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The line as direction

15 Jun 2019
03 Feb 2020

Pinacoteca de São Paulo, museum of São Paulo State Secretariat of Culture and Creative Economy presents, from June 15, 2019 to February 03, 2020, the exhibition A linha como direção [The line as direction], on the second floor of Pinacoteca Estação. Curated by the museum’s Research and Curatorial Department, the exhibit showcases 12 sculptures and embossments from the Pinacoteca’s collection. These artworks share the geometric element of line, which helps to create their spatiality, keeping in a direct or indirect way some of the questions proposed by constructivism in the early 20th century. The exhibition has been possible thanks to the Lei de Incentivo à Cultura.

Russian constructivists created in 1920 the Realistic Manifesto where they defended the “line as direction”. The group understood this geometric element not as its graphic representation, but as the direction of static forces and its rhythm in objects. They also pretended to put an end to the age-old prejudice of the impossibility of freeing volume from mass in an object. They proposed “to renounce to the concept of volume as a pictorial and plastic form of space” as well as “to the mass as a sculptural element”.

They took into account the engineering examples –rails, T-beams, arches, buttresses–, where material strength do not depend on the quantity of the mass used to withstand loads and tensions, the way in which space can be occupied and the empty spaces that can be generated.  They reflected on sculpture being away from the idea of mass as a sculptural element to proclaim –through new artistic values– lightness, transparency, kinetic rhythms, movement and dynamism.

The works in this exhibition are related to some of the issues put forward by the constructivist proposal. Macaparana and Joaquim Tenreiro, for instance, create volumes departing from the crossing of orthogonal and diagonal lines giving as a result weaves and lattices, which turn the flat shape of the line into three-dimensional, by bringing them closer and thickening them.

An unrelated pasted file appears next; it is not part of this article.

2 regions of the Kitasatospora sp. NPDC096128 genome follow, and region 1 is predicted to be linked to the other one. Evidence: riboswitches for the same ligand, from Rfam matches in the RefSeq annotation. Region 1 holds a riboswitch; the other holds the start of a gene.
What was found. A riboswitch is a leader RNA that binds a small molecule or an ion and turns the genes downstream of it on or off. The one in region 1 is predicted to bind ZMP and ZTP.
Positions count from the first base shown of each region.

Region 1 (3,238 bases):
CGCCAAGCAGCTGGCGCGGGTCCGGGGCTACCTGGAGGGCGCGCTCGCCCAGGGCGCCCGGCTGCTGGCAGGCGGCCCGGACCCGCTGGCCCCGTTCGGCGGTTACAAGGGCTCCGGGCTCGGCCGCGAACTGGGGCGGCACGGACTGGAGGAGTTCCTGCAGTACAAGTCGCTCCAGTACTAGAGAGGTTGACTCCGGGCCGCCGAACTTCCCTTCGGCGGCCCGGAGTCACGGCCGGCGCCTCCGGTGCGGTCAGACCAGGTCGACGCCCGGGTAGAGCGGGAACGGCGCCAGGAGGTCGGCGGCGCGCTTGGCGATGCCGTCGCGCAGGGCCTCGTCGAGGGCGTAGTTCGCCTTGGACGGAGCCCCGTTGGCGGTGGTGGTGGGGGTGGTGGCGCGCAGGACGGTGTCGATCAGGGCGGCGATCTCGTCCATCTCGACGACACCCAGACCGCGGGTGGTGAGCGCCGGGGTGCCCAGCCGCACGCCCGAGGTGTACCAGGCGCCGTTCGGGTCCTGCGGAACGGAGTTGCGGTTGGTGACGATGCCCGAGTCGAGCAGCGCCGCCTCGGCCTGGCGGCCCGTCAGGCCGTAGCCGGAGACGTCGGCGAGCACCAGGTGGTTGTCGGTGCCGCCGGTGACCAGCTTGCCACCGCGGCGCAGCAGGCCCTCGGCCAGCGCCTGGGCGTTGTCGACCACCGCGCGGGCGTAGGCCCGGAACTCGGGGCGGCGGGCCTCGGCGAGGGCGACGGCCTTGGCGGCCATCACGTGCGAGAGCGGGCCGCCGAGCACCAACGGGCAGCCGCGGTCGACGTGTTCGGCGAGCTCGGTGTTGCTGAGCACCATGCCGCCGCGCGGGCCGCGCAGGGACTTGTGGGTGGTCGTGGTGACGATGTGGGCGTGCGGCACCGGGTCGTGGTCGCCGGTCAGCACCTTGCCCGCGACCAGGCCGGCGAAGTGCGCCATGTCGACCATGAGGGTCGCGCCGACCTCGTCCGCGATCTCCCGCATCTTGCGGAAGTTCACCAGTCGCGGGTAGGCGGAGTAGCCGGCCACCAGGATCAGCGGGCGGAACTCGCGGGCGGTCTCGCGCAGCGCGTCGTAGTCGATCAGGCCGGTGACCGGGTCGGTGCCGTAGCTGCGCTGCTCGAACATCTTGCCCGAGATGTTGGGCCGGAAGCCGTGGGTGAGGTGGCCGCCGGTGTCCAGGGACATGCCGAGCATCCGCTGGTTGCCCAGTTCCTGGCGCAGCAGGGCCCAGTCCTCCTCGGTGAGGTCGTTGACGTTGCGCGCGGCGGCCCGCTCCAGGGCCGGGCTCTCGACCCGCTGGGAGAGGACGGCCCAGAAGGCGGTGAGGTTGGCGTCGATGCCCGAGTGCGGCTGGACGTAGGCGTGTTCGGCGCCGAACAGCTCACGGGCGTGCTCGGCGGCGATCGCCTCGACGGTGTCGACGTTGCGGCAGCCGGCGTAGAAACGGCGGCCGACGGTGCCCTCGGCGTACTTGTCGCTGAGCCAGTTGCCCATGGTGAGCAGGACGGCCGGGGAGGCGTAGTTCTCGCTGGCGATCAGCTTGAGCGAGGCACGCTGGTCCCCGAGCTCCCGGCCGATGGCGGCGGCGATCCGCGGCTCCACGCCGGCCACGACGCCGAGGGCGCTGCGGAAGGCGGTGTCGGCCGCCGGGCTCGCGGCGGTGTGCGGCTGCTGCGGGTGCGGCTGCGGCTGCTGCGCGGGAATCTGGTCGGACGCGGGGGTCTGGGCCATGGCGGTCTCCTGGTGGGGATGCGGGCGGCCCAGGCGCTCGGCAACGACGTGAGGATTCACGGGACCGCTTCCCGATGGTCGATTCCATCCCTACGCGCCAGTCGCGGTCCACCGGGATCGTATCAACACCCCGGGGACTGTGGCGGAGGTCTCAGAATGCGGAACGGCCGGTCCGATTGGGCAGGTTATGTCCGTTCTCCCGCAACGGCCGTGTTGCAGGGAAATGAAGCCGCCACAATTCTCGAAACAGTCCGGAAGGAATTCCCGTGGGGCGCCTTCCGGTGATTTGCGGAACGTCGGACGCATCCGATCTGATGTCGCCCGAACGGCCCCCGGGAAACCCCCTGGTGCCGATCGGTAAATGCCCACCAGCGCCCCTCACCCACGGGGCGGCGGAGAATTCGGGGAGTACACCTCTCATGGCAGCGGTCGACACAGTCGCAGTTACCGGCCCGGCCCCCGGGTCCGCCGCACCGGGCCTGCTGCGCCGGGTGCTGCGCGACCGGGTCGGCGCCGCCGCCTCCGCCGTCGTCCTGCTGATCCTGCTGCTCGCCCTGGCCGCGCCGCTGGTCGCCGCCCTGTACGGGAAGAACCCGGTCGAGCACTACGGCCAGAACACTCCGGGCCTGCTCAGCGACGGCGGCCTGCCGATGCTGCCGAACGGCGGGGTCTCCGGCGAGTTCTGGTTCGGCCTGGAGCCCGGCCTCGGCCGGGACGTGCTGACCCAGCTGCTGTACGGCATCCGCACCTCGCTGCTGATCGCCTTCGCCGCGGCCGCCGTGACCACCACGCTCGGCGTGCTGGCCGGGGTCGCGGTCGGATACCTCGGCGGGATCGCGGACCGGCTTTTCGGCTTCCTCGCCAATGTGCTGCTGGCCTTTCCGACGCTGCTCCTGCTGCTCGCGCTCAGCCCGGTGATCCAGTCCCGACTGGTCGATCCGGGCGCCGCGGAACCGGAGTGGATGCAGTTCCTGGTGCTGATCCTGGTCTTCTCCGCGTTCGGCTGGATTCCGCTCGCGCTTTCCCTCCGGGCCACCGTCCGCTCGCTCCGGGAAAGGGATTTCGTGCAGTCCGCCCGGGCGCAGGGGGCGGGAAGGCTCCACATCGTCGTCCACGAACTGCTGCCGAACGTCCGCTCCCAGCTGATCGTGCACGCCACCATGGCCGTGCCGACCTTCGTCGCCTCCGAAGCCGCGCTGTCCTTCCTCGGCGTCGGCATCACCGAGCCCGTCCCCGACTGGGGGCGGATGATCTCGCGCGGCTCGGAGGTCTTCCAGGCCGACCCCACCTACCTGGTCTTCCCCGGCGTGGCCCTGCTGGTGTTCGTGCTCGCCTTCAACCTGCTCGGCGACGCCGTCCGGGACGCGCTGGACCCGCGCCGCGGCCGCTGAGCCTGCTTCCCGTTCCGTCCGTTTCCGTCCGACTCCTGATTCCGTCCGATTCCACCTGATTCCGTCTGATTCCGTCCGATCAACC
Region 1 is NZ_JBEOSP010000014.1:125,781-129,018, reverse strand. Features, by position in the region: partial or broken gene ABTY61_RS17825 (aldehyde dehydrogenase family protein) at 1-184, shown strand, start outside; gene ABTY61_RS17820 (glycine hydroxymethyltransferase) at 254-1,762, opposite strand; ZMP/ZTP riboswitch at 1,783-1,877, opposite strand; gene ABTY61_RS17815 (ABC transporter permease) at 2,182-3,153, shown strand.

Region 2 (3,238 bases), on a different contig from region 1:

Willys de Castro and Luiz Hermano also work with the modulation of line, and through it they suggest successive or alternate volumes, occupying both filled and empty spaces, in kind of an effort to show that volume can be freed from mass, as stated by the constructivists. Sérvulo Esmeraldo play with our visual perception after transforming the line into a flat design and using colors to suggest filled and empty spaces.  On his part, Sérgio Sister, who is known by his paintings, also uses color as an element to emphasize the change of rhythm in the modulation of his embossed rectangular lines.

In this selection, curators have also included those artists who have shed new light on the constructivism generation.  Mari Yoshimoto uses the broken and rough lines of barbed wires to build perfect spheres. Ignez Turaza, Iole de Freitas y Erika Verzutti work on the concept of a line that does not pretend to delimit space or the forces that act in it. It is however associated to the manipulation of shapeless things. “These artists get their beauty exactly from this high-risk factor, this nearly-object status, which can be changed into object by desire and fantasy or that, potentially, it is kept forever as a draft in sort of vestige, remnant or memory”, concludes Fernanda Pitta, one of the Department curators.


Bené Fonteles (Bragança, PA, Brasil, 1953)
Erika Verzutti (São Paulo, SP, Brasil, 1971)
Iole de Freitas (Belo Horizonte, MG, Brasil, 1945)
Joaquim Tenreiro (Beira Alta, Portugal, 1906 – Itapira, São Paulo, SP, Brasil, 1992)
León Ferrari (Buenos Aires, Argentina, 1920 – 2013)
Luiz Hermano (Preaoca, CE, Brasil, 1957)
Macaparana (Macaparana, PE, Brasil, 1952)
Mari Yoshimoto (Santa Rosa do Viterbo, SP, Brasil, 1931 – São Paulo, SP, Brasil, 1992)
Sérvulo Esmeraldo (Crato, CE, Brasil, 1929 – Fortaleza, CE, Brasil, 2017)
Willys de Castro (Uberlândia, MG, Brasil, 1926 – São Paulo, SP, Brasil, 1988)
Sérgio Sister (São Paulo, SP, Brasil, 1948)


Linha como direção [The line as direction]
Curated by the Museum’s Research and Curatorship Department
Dates and Opening hours: June 15, 2019 to February 03, 2020
Wednesday to Monday, 10 p.m. to 6 p.m. Closing time 6:00 p.m.
Pinacoteca_Estação – Largo General Osório, 66 – 2nd floor. Free entrance throughout the week.
Open Wi-Fi available
Wheelchair access